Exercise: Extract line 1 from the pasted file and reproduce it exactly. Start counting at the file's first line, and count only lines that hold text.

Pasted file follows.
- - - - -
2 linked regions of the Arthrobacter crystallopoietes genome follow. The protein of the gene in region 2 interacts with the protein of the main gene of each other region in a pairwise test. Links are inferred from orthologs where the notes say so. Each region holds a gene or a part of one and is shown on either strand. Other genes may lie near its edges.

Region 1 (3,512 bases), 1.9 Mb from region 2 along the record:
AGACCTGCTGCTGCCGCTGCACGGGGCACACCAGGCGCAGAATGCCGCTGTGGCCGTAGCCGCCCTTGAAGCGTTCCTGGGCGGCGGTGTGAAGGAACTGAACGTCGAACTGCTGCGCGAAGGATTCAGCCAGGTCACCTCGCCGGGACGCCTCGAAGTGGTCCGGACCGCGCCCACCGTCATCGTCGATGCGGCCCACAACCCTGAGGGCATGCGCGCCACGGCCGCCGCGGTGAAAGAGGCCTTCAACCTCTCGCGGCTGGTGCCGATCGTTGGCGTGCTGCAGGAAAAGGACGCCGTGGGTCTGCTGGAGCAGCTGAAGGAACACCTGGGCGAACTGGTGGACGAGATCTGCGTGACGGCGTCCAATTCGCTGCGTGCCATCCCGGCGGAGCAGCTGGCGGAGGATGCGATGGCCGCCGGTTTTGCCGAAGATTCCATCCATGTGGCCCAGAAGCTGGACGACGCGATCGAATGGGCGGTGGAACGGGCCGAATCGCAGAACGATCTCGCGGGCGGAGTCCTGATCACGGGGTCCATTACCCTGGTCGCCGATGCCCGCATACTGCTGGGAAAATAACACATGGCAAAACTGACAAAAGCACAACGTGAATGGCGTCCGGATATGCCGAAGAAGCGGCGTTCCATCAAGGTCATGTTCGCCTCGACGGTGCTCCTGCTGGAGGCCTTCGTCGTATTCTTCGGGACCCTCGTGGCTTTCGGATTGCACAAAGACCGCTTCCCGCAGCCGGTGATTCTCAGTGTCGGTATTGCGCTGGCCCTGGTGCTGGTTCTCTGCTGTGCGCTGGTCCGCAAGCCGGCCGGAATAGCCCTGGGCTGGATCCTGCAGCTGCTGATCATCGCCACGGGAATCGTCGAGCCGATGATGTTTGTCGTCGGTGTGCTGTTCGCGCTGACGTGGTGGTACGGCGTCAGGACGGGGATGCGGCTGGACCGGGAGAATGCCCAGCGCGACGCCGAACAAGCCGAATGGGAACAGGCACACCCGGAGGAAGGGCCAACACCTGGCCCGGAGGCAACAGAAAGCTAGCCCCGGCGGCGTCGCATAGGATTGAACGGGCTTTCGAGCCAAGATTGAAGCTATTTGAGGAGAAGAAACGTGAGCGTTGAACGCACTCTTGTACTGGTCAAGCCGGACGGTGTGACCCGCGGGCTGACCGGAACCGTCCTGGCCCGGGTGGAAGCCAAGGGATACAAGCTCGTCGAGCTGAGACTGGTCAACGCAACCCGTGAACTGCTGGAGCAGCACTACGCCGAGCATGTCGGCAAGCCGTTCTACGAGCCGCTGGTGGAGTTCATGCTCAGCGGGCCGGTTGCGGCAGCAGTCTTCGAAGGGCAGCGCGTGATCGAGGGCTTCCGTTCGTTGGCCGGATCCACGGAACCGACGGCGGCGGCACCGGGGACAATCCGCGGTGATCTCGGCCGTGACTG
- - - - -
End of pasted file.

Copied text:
2 linked regions of the Arthrobacter crystallopoietes genome follow. The protein of the gene in region 2 interacts with the protein of the main gene of each other region in a pairwise test. Links are inferred from orthologs where the notes say so. Each region holds a gene or a part of one and is shown on either strand. Other genes may lie near its edges.